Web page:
Rachel is a living oxymoron, burned by waterby Angelica Basile - 2016.10.12
Rachel Warwick knows that one shower too many could kill her. Since she is one of the 32 people in the world who is allergic to water. Rachel, 29 years old is an English woman who suffers from this super rare illness, called in scientific terms aquagenic urticaria, that affects one newborn out of every 230 million.
She was diagnosed at the age of 12. After having just finished swimming, she felt as if her entire body were on fire. A sensation not unlike that caused by fire, but more intense, on-going and diffused. From that moment on, only the use of super-strong antihistimines could keep her alive. There is no cure for her illness. She can wash herself only once a week and when she does, it’s literal hell. For this reason, she avoids sweating by wearing extremely light fabrics. She also has to avoid sports of any kind. And to quench her thirst, she has to drink milk instead of water. Even though milk also causes her problems, her body’s reaction to it is tolerable. When it rains, she stays home. And she tries to avoid watching any emotionally draining film that might cause her to shed a tear or two, which for her could bring about an anaphylactic shock. A life-no life situation. That is possible thanks to her husband who not only cooks and cleans, but who also has to be very gentle when he kisses his wife, seeing as saliva can cause a major rash.
What causes this strange illness? The most widely accepted theory is that it is not water itself that is the problem but rather, the chemical components related to it, such as flouride and chlorine. Another hypothesis suggests that the the cells of the superficial part of Rachel’s epidermis, called mast cells, might release an inflammatory protein called histomine upon contact with substances that are dissolved in liquid. Which, in turn, activate certain “itching neurons” that cause redness, blisters, welts, swelling and even vomiting.
Omalizumab, a drug used to treat asthma, might be the cure. It has shown promising results in individuals with very particular allergies, such as sun allergy. But due to the fact that there have been no clinical trials for its use in Rachel’s illness (not a possibility due to the limited number of people with the condition) the British healthcare system will not cover the cost of this extremely costly therapy. The consequence being that it is impossible for her to pay the thousands of pounds a month that would be necessary. In the meantime, while the medical community decides or not to take up her cause and that of the other 31 people in the world with the same condition, Rachel can only try her best not to cry or sweat. And to kiss her husband as little as possible.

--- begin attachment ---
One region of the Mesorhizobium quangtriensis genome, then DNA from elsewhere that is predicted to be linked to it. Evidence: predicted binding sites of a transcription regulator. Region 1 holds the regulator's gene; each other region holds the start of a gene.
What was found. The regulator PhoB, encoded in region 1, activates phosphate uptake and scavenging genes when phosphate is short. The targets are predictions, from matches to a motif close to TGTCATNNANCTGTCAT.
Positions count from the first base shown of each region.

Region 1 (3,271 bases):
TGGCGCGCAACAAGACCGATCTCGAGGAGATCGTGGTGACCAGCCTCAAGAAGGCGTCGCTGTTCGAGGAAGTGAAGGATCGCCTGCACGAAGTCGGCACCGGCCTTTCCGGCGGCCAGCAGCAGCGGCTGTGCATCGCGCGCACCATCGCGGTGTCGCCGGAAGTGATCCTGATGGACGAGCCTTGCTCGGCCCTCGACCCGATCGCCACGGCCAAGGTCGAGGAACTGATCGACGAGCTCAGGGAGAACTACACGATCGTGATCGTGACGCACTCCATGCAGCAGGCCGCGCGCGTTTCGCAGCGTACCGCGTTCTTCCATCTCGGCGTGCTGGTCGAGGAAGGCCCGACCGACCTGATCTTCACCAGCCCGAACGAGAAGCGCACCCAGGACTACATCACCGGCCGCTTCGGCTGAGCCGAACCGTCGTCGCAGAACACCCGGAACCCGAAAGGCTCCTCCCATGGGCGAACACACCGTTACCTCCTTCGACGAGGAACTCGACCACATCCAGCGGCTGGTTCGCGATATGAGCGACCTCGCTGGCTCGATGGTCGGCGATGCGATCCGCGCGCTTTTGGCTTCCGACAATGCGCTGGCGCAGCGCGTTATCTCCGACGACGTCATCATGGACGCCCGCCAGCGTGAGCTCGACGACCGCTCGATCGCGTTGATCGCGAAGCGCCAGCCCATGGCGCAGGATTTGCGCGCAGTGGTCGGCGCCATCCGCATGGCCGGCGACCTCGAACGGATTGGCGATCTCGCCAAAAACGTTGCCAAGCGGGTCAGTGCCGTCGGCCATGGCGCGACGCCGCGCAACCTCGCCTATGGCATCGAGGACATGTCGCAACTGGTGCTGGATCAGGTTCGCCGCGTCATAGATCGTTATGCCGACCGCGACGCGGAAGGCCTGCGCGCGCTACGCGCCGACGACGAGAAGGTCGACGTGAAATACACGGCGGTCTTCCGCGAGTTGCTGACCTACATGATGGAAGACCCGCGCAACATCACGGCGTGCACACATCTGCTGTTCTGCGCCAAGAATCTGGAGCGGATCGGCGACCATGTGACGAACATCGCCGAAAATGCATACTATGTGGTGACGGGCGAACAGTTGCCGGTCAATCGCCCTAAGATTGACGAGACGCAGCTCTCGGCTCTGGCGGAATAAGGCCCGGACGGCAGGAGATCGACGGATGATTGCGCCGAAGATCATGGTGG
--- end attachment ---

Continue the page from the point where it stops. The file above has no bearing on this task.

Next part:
How to provide relief to sufferers of obsessive compulsive disorder
Just watching other people wash their hands provides relief to sufferers of obsessive compulsive disorder and might be enough to reduce the urge to perform the action in real life. The findings, led by Cambridge University scientists, could lead to video-based apps designed solely for sufferers. If proven in further Read More.
Modification of human DNA brings hope for fighting rare diseases
American researchers have just succeeded in completing a series of experiments that involve genetic editing of human embryos. The results demonstrate that it might be possible to someday correct defects in DNA associated with congenital rare diseases. This outstanding study conducted by the Oregon Health and Science University, utilized a Read More.
Serious risk of colorectal cancer for obese teenagers
Adolescents with obesity problems risk more than their peers, as adults, colorectal cancer. The alarm has been sounded by a maxi-research released by the Rabin Medical School and Tel Aviv University. They have monitored the state of health of more than two million adolescents who underwent screening and clinical examinations Read More.
Nobody beats Italy when it comes to rare diseases
Italy represents the highest number of centers of excellence in Europe for rare diseases. The country’s network of these highly specialized centers (ERN – European Reference Networks): amounts to 189 out of a total of 942 in Europe (about 20%). Representation of patients in European Patient Advocacy Groups (ePAGs),is also Read More.
Pet-therapy in Milan airports to reduce stress
Pet-therapy in Milan airports to help the small and big passengers relax before takeoff. This is the initiative launched by SEA together with the association Amici Terapeuti Onlus. In fact, for the entire summer, in the boarding areas of Linate and Malpensa, little four-legged friends will make the waiting time more Read More.
Instagram helps women break the silence around miscarriages
Create a space for women who had a miscarriage so they can share their experience. A chance to break the taboo, and the resulting silence that surrounds this traumatic experience. Such is the idea launched by American psychologist, Jessica Zucker, which led to "Ihadamiscarriage”. The initiative is actually an Instagram page Read More.